Jason Pye

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A very unpopular Harry Reid trails a very popular potential Republican challenger by 10 points

The 2014 mid-term election may not be the only thing worrying Majority Leader Harry Reid (D-NV). Sure, the Senate is up for grabs and, as it looks right now, Republicans stand a better than even chance of taking back the upper chamber.

But a new poll finds that Reid could be in big trouble if he seeks reelection in 2016. Not only is he very unpopular in his home state, Reid trails Gov. Brian Sandoval (R-NV), who get solid marks from voters, by a 10-point margin:

According to a Harper Polling survey, Reid trails popular GOP Gov. Brian Sandoval, who hasn’t ruled out challenging the incumbent, by 10 points, 53 percent to 43 percent. Veteran Nevada political journalist Jon Ralston first reported the poll’s findings on his website, ralstonreports.com.

Reid’s favorable/unfavorable rating in the poll is significantly underwater (41 percent/55 percent). Sandoval’s rating, on the other hand, is stellar (58/30).

Sandoval is a virtual shoo-in to win reelection this year; he leads little-known Democrat Bob Goodman in the Harper poll, 54 percent to 39 percent.

Obviously, the 2016 election is more than two years away. That’s an eternity in politics, so be very careful in taking away too much from this poll. Yeah, Reid is in trouble, but anything can happen. What’s more, Sandoval is generally viewed as a moderate. He’s done some things in Nevada that haven’t sat well with in-state conservatives.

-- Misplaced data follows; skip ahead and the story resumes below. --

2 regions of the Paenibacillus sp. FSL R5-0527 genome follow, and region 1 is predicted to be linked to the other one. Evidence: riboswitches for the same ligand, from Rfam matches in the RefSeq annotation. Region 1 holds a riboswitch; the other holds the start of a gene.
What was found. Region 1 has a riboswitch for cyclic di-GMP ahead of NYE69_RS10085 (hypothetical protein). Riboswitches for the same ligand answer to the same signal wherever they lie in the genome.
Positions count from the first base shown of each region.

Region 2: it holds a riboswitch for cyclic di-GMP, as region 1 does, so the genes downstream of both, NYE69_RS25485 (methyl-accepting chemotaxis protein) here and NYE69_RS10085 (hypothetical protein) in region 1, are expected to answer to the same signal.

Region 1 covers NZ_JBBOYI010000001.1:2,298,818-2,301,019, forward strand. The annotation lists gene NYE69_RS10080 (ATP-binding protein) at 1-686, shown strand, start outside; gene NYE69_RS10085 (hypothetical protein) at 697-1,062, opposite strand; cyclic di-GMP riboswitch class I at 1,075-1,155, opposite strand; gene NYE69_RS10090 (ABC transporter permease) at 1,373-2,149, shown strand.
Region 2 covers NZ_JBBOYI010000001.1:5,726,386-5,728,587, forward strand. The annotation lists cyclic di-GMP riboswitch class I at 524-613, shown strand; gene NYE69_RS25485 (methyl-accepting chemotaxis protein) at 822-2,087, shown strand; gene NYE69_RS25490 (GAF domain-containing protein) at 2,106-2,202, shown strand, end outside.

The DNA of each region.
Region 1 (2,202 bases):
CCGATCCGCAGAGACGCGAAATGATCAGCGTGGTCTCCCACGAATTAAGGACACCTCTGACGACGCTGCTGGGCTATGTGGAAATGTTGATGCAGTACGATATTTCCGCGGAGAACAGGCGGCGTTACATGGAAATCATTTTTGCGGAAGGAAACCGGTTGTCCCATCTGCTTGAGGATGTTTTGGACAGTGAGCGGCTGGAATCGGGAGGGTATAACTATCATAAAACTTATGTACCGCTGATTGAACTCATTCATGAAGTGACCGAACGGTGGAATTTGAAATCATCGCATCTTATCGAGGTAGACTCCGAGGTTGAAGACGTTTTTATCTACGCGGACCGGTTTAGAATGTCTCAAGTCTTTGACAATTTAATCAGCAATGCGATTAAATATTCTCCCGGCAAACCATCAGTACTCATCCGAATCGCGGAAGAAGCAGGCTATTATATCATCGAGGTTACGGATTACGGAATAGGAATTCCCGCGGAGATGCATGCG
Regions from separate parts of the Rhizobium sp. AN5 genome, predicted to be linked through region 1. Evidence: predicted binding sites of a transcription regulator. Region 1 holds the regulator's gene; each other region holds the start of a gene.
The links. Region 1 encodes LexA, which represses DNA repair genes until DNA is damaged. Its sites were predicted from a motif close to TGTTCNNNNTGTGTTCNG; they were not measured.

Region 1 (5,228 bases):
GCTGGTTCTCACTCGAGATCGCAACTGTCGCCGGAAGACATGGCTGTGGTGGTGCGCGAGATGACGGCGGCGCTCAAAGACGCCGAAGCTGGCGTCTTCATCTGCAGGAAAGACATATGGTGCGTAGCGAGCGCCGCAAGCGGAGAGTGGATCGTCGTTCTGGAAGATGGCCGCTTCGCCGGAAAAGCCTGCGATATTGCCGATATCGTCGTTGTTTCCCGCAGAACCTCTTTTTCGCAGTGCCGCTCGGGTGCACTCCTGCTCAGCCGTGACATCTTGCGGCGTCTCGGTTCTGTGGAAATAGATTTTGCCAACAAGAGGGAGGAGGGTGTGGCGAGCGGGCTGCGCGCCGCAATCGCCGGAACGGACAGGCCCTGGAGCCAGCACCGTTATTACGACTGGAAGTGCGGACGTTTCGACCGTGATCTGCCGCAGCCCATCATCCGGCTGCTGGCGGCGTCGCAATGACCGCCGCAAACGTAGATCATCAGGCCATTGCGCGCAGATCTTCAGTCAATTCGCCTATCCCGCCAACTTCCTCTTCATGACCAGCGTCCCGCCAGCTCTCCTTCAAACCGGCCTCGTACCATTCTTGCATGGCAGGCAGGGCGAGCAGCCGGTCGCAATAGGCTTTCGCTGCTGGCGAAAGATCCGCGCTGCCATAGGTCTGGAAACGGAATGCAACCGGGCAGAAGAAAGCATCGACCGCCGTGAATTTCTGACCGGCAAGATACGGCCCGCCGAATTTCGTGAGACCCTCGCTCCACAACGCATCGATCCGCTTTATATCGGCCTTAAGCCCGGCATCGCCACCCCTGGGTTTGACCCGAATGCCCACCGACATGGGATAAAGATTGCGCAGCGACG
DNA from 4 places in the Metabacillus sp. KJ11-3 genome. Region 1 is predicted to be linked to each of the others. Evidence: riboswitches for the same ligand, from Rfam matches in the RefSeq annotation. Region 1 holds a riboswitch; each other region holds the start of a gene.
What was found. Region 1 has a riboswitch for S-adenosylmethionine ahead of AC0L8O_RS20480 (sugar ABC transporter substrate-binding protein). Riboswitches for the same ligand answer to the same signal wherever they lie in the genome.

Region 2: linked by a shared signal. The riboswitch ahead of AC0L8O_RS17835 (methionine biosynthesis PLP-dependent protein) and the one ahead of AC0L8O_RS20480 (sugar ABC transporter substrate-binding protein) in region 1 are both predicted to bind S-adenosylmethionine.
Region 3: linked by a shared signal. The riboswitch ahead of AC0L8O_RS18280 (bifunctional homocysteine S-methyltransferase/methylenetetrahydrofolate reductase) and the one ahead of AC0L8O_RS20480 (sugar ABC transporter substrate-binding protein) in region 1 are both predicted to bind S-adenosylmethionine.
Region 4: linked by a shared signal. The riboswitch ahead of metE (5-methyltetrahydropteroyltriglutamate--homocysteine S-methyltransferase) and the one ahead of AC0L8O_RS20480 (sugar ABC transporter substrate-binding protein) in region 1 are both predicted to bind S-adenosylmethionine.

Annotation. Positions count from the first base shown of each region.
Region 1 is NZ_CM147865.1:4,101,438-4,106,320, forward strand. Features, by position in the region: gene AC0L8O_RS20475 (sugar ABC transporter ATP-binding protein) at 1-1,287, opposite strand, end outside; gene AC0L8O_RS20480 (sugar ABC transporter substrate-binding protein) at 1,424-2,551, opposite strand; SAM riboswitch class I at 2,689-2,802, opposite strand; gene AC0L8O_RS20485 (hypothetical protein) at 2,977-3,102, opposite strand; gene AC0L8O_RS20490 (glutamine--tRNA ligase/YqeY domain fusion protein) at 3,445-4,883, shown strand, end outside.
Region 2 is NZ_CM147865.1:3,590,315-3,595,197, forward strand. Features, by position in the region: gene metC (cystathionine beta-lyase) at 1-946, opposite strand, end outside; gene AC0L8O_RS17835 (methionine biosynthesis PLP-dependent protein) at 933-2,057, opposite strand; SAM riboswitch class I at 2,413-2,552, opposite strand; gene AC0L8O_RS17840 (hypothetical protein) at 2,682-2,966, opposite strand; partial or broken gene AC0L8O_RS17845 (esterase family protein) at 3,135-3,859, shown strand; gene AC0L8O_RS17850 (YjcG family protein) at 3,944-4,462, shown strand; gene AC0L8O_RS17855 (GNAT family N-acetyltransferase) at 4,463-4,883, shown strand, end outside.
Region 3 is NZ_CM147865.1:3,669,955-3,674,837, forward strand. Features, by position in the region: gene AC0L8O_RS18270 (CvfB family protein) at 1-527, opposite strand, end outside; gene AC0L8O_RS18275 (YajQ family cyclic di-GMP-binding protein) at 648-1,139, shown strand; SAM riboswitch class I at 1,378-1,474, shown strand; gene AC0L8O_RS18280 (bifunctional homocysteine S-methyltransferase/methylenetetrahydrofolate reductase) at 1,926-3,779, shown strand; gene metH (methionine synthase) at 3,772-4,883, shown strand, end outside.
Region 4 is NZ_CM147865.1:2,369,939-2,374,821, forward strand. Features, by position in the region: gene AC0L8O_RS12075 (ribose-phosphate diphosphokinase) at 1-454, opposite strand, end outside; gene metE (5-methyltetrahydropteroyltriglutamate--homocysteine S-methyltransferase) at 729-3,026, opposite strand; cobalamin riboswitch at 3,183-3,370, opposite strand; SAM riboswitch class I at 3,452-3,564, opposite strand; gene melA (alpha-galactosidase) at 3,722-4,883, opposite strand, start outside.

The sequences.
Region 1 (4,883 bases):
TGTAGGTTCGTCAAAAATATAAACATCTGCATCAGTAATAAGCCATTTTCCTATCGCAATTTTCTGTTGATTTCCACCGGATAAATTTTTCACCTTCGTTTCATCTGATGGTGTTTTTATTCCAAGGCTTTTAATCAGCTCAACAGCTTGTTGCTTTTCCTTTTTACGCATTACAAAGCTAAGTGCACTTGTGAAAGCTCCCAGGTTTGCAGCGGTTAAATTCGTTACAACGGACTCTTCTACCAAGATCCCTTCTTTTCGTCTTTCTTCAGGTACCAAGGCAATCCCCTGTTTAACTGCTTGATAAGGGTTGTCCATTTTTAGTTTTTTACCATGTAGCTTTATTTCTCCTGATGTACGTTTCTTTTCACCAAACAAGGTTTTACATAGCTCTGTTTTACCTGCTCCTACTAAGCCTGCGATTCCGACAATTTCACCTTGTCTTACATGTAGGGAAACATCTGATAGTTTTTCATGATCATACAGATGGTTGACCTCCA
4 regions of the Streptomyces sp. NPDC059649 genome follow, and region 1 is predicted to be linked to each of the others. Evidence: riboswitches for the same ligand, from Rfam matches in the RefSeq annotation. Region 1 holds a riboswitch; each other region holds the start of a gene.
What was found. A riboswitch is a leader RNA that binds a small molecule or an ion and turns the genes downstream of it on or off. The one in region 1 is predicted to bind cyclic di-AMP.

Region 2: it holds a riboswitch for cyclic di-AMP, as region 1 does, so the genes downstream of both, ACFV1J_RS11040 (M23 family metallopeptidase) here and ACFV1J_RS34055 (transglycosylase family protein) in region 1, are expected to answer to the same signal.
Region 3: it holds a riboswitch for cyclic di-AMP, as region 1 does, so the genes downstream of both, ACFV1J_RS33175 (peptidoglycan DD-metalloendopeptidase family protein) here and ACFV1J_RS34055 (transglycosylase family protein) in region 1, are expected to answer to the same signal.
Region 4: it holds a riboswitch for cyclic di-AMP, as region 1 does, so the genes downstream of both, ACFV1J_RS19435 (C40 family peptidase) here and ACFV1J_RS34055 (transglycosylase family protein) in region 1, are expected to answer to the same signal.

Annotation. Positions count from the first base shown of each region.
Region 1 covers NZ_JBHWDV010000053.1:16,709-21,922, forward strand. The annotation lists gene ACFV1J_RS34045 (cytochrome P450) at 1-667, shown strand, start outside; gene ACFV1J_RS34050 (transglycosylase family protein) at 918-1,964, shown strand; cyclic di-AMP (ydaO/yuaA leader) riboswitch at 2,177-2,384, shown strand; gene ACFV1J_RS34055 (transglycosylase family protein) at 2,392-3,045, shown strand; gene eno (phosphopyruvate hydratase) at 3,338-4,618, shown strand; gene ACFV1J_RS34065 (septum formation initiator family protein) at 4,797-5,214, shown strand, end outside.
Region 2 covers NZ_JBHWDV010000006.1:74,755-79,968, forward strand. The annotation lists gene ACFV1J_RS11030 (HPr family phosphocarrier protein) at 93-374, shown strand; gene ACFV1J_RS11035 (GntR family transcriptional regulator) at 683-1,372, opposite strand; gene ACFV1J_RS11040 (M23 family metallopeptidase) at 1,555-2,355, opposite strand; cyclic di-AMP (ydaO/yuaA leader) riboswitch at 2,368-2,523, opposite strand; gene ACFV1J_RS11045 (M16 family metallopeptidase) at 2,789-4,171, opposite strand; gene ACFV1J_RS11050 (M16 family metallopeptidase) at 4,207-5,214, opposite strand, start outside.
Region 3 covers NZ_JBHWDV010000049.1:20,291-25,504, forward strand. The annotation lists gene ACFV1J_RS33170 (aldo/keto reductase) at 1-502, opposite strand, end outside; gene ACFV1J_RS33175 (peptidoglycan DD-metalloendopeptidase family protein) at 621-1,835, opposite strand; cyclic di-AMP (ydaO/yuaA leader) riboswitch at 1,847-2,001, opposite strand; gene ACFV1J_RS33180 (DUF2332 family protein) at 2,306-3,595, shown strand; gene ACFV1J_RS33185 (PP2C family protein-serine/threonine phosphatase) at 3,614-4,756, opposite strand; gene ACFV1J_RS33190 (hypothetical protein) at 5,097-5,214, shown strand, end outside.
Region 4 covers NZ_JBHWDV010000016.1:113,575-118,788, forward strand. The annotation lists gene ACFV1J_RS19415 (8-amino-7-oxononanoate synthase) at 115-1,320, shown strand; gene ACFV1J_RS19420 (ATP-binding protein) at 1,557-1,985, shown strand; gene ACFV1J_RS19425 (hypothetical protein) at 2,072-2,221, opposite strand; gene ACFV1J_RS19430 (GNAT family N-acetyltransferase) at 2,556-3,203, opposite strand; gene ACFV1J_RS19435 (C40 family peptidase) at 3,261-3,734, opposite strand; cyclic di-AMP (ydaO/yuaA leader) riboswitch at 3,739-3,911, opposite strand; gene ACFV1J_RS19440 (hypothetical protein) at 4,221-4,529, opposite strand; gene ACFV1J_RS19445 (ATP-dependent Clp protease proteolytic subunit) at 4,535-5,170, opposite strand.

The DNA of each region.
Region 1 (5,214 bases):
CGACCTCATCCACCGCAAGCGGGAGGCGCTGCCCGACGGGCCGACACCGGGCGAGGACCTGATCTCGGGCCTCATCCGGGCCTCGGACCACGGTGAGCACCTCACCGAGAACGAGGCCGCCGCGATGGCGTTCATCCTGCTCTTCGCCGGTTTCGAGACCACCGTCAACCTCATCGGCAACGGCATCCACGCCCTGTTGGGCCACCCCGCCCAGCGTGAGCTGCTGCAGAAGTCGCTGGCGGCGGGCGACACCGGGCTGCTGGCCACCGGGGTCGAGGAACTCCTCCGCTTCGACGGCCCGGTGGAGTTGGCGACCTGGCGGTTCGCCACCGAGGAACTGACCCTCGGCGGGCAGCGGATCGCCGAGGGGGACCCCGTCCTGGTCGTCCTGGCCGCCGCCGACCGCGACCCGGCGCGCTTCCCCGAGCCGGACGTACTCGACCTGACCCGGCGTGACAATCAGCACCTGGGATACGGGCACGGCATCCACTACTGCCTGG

Today in Liberty: Obamacare disapproval hits an all-time high, Eric Cantor will leave Congress on August 18

“Nobody spends somebody else’s money as carefully as he spends his own. Nobody uses somebody else’s resources as carefully as he uses his own. So if you want efficiency and effectiveness, if you want knowledge to be properly utilized, you have to do it through the means of private property.” — Milton Friedman

— Economy adds 209,000 jobs in July, unemployment rate rises slightly: The economy added 209,000 jobs in July, according to the Bureau of Labor Statistics, and the unemployment rate increased from 6.1 percent to 6.2 percent. Economists had projected 233,000 jobs and that the unemployment rate would hold steady at 6.1 percent. Although the report didn’t meet expectations, this is the sixth consecutive month of 200,000-plus job growth. The labor participation rate — the percentage of Americans working or looking for work — increased marginally from 62.8 percent in June, a 35-year low, to 62.9 percent in July.

— Obamacare disapproval hits an all-time high: The Kaiser Family Foundation has released a new poll finding that unfavorable views of Obamacare have jumped to an all-time high since they began tracking opinions of the law in April 2010. The July tracking poll shows that 53 percent of Americans have an unfavorable opinion of Obamacare, while 37 percent view the law favorably. Sixty percent want Congress to “work to improve” Obamacare, while 35 want to repeal and replace it. The poll also finds that Americans are evenly divided on the Supreme Court’s Hobby Lobby decision.

In case you didn’t already know: Report finds that HealthCare.gov failed because of the Obama administration’s incompetence

The headaches consumers experienced when HealthCare.gov, the federal Obamacare Exchange, launched last year were because of the management failures of the federal agency tasked with implementing the system. And this incompetence cost the federal government millions more than expected. This, according to a new report from the Government Accountability Office: